Yes, it is, but how good of an alternative depends on how you used goodreads and what your priorities are for a book related social cataloging site. LibraryThing’s emphasis is on the books, not the social aspects. Many people use LibraryThing to catalog their home libraries, but use Goodreads for the groups, reviews, and other features. I’ve said before that Facebook is for friends, LibraryThing is for books, and Goodreads is for readers. Goodreads asks, “What are your Friends reading?” and LibraryThing asks, “What’s on your bookshelf?”
Before I go any farther, if it is still March 31st when you read this and you are a goodreads member that doesn’t already have a LibraryThing account, rush over there and get one before the free year offer runs out.
Yes, LibraryThing is a pay account. You can get a free account, but you can’t add more than 200 books. Actually you can get more than 200 by importing your books, you just can’t ever add anymore books without upgrading your account. I wish I had known that when I joined. Now that I have free account with 36 books, I’m afraid it would create duplicates if I import my books now. Most people say it’s $10 a year or $25 for a lifetime membership, but that’s not quite accurate. You can pay less or more if you want. I thinking about paying $6 for a year to decide, then if I want to keep the account, I can pay $19 for the lifetime membership. That would equal the $25 suggested price.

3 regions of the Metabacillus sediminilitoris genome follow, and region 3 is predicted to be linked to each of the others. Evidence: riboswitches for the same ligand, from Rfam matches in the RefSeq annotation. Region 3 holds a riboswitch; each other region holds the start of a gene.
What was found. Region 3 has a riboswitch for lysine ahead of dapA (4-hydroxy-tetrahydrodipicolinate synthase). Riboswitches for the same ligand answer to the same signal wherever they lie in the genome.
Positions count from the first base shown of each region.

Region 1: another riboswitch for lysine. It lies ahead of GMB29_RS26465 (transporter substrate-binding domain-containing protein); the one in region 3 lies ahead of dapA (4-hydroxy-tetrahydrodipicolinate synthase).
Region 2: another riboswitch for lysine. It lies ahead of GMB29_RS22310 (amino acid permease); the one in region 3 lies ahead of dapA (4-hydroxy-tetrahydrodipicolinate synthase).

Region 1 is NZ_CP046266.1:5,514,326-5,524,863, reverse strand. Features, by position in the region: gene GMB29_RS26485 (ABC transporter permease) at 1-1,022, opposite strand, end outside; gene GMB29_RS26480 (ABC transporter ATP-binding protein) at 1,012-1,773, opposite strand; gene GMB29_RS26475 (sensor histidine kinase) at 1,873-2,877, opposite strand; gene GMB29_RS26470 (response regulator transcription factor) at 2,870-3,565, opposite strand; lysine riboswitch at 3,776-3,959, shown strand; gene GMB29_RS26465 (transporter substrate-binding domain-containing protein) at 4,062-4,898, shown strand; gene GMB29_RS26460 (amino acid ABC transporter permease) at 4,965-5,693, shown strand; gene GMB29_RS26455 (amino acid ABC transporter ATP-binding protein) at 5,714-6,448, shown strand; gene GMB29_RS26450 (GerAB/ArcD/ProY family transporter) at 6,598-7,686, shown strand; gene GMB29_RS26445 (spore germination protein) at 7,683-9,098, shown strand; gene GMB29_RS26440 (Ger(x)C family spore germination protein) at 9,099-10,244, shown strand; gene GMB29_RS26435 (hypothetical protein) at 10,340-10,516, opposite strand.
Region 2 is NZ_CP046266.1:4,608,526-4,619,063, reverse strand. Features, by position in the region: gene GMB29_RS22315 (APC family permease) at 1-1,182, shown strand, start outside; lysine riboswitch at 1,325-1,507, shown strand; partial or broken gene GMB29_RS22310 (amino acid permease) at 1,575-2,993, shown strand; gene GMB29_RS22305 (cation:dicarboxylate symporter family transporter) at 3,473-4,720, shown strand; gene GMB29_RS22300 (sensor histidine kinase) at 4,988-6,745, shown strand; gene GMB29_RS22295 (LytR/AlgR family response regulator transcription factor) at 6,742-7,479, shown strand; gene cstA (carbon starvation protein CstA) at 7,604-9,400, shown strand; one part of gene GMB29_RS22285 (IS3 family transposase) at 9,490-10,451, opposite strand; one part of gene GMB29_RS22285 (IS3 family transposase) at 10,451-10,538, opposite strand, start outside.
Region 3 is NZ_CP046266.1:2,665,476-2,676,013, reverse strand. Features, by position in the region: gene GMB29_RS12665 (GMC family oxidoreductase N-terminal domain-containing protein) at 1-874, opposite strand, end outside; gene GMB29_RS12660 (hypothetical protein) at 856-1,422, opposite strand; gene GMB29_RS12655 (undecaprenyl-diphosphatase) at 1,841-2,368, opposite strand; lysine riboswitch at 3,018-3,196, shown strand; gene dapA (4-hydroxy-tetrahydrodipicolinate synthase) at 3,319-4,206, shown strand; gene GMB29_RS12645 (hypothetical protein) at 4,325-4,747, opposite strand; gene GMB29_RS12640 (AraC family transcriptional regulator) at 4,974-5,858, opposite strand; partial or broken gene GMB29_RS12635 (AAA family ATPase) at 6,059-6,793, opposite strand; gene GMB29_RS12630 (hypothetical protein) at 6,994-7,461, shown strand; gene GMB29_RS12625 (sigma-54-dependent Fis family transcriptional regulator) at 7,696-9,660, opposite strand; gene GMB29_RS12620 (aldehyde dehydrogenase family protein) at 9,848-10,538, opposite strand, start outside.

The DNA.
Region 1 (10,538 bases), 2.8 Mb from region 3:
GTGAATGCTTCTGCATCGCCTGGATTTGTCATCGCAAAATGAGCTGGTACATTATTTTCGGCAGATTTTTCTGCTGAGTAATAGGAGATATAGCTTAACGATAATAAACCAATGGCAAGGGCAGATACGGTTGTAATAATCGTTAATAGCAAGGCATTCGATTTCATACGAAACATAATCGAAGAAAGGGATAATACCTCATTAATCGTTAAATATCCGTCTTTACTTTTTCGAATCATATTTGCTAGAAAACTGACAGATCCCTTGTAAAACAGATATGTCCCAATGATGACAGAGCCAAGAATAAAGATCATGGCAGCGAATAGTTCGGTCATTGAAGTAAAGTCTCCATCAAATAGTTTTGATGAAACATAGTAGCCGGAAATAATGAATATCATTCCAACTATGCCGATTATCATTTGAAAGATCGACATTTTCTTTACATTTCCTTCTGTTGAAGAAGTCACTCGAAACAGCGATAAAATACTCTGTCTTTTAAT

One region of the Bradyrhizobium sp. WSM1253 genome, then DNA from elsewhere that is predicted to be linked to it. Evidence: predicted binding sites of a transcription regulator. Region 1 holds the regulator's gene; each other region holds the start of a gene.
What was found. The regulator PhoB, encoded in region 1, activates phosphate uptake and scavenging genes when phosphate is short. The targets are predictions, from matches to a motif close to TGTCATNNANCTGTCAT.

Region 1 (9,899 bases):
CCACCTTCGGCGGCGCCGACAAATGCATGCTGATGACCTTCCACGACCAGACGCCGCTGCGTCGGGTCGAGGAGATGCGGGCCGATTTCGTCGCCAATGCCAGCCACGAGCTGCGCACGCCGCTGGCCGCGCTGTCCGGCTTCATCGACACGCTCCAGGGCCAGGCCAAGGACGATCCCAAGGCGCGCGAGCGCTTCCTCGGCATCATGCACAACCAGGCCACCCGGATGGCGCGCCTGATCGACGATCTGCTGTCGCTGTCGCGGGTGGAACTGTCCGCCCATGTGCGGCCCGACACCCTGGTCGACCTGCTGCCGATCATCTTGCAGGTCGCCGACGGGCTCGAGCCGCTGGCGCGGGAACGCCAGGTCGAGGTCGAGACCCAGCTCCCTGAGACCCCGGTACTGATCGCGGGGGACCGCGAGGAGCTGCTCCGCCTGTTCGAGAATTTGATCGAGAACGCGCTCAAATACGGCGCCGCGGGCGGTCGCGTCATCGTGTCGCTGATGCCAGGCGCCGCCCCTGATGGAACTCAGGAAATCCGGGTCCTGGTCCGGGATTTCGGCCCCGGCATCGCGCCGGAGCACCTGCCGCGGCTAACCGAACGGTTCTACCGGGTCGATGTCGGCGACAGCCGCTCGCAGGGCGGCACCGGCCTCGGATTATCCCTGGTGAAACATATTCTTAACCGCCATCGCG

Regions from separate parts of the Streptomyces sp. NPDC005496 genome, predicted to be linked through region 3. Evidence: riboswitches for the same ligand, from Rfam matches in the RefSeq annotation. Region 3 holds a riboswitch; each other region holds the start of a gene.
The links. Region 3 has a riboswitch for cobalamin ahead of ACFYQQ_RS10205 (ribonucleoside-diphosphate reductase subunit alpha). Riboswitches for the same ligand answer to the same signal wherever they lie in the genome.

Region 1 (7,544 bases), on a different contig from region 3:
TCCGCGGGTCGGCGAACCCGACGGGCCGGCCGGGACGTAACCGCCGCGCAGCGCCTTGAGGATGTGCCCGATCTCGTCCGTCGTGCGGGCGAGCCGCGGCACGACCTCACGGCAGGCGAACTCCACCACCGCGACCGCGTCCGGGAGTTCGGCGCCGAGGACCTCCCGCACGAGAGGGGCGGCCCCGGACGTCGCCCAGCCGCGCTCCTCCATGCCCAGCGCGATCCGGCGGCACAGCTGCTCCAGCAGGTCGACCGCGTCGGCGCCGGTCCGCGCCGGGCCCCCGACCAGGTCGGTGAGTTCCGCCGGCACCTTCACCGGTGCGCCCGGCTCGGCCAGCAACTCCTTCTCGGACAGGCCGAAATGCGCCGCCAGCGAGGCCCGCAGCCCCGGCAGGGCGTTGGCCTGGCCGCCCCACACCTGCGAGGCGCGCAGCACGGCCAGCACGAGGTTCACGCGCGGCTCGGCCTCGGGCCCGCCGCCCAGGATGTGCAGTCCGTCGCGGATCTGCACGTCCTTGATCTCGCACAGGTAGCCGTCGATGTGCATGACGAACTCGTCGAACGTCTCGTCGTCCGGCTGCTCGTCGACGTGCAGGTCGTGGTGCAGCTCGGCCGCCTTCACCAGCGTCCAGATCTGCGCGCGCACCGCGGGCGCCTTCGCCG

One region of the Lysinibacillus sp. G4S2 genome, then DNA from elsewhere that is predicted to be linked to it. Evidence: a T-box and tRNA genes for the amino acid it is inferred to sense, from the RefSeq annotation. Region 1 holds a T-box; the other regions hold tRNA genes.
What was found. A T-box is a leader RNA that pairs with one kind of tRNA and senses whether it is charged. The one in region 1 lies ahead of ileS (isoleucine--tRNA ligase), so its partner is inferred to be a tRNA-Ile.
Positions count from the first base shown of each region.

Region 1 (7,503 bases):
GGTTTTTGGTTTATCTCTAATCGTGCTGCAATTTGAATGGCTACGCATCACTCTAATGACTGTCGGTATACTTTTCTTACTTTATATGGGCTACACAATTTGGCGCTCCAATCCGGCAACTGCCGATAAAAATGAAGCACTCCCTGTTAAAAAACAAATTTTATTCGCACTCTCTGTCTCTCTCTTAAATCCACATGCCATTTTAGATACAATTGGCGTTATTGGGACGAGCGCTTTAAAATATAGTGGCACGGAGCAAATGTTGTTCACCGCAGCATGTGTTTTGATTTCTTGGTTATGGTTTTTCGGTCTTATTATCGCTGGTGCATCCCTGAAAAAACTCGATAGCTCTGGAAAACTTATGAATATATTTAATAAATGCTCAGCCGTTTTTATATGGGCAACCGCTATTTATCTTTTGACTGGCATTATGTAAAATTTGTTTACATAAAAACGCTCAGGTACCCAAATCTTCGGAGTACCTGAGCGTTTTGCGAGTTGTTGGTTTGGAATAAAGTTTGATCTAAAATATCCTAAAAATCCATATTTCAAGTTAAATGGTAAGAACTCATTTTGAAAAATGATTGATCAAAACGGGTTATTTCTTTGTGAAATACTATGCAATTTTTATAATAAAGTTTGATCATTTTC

No, Amazon does not own 40% of LibraryThing, even if it did, it’s not the same as Amazon buying 100% of Goodreads. Yes, AbeBooks did purchase 40% in 2006, but Bowker now owns part of that 40% (not sure exactly how much), and Tim Spalding still controls the company with his 60%. Amazon does own AbeBooks now, but they bought a bookseller, not a social cataloging site. Goodreads may have been purchased for access to the community, although some think it was purchased to prevent Goodreads from becoming a bookseller.
I’ve always liked Goodreads a little better than LibraryThing, but it’s nice to have a choice. LibraryThing is best for cataloging collections because you have more control and better data, but the vast majority of the books I read are library books. I don’t own a lot of books because I don’t reread. Even when I do buy books, I’m likely to trade them in at a used bookstore for more books I haven’t read. It’s easier and quicker to add books on Goodreads, but LibraryThing does have half stars. The fact that LibraryThing is ad free doesn’t matter to me because I use AdBlock Plus anyway.
I wonder how many of the volunteer librarians on Goodreads may reconsider the time they spend correcting the database when they realize they’ll be working for Amazon for free?